Did you know approximately two million pounds of beads are imported into New Orleans for Mardi Gras each and every year? Last year they collected, sorted and repackaged more than 250,000 pounds of beads to be resold for future parades. This recycling initiative significantly reduces the amount of waste going into the landfill. The sale of the beads provides funds for much needed services for the organization’s clients. We sorted more than 4,000 lbs. of beads in one day!
The next day we had the opportunity to #FightHunger in the New Orleans community by volunteering with Giving Hope Food Pantry. Some of our group spent the morning preparing more than 500 meals for seniors in the area while others prepared for the clients who would shop in the food pantry later that afternoon.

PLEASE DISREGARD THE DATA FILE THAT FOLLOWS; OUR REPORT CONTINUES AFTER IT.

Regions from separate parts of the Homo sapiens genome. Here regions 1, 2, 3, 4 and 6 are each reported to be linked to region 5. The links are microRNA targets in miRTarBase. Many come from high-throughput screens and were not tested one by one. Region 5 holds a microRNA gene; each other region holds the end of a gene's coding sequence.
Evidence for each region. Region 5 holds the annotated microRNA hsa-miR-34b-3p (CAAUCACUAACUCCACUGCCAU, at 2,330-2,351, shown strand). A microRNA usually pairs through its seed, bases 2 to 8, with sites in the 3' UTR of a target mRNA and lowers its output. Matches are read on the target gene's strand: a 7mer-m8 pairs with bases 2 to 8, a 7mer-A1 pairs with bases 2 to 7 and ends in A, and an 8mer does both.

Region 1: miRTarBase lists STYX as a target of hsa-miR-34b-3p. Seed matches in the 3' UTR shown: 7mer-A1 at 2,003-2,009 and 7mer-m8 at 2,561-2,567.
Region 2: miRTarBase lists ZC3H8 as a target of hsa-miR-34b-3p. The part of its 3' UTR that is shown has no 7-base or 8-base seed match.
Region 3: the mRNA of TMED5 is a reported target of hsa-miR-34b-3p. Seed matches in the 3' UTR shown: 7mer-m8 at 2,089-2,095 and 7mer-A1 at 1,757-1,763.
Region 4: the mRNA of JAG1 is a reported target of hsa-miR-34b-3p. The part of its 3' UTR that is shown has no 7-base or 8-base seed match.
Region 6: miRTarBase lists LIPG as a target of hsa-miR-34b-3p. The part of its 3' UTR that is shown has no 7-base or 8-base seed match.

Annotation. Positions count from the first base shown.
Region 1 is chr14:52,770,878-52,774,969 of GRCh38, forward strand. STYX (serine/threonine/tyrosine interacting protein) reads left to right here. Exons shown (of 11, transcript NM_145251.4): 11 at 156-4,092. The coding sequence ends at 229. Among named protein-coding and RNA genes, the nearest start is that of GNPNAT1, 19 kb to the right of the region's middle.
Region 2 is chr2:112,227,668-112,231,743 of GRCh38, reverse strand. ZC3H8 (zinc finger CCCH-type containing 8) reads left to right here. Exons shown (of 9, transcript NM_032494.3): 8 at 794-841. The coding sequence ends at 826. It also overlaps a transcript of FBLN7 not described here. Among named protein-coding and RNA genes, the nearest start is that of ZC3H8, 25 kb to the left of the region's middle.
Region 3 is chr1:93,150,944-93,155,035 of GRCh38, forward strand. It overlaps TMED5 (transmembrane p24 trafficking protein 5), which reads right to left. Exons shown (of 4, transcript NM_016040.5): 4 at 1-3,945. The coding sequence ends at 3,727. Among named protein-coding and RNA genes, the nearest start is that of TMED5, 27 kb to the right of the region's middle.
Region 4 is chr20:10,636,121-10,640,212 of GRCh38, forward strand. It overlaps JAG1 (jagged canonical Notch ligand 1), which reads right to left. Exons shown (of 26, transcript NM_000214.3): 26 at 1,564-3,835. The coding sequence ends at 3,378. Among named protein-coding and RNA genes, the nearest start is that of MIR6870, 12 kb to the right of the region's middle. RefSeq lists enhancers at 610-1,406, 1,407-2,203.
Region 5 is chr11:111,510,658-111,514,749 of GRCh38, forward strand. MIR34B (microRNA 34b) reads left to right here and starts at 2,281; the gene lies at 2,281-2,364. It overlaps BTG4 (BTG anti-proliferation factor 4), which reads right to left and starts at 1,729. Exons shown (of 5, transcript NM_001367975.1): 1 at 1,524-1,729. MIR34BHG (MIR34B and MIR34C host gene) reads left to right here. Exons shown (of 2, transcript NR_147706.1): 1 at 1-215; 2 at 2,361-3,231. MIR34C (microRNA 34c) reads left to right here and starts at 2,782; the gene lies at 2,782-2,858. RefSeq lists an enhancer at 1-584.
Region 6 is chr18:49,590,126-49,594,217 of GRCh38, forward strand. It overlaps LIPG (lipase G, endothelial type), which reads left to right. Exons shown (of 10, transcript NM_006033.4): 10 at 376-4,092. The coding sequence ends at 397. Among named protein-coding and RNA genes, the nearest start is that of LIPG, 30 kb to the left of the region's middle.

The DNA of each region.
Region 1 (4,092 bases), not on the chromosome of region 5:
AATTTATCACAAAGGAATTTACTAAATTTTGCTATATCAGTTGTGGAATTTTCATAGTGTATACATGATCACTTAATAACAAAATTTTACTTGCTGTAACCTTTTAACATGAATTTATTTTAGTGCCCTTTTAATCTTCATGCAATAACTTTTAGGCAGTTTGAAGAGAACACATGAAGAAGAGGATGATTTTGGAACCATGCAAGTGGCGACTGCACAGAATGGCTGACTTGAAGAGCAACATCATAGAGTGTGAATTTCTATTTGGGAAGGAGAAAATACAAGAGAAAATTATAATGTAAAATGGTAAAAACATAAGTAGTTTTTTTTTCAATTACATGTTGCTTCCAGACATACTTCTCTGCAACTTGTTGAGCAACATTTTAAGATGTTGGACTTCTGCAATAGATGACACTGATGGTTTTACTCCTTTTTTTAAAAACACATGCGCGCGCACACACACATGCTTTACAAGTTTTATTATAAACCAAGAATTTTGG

Through partnerships with major groups such as Feeding America and Wal-Mart, Giving Hope is able to provide groceries and hot meals to the public five days a week. In one month alone, they had almost 3,000 walk-in clients who received food. As a part of their service, clients are able to select the foods they want to put in their box, allowing them to have the experience of shopping instead of receiving a preselected box of things they may or may not want or need. This growing trend among food pantries helps preserve dignity for those struggling with food insecurity.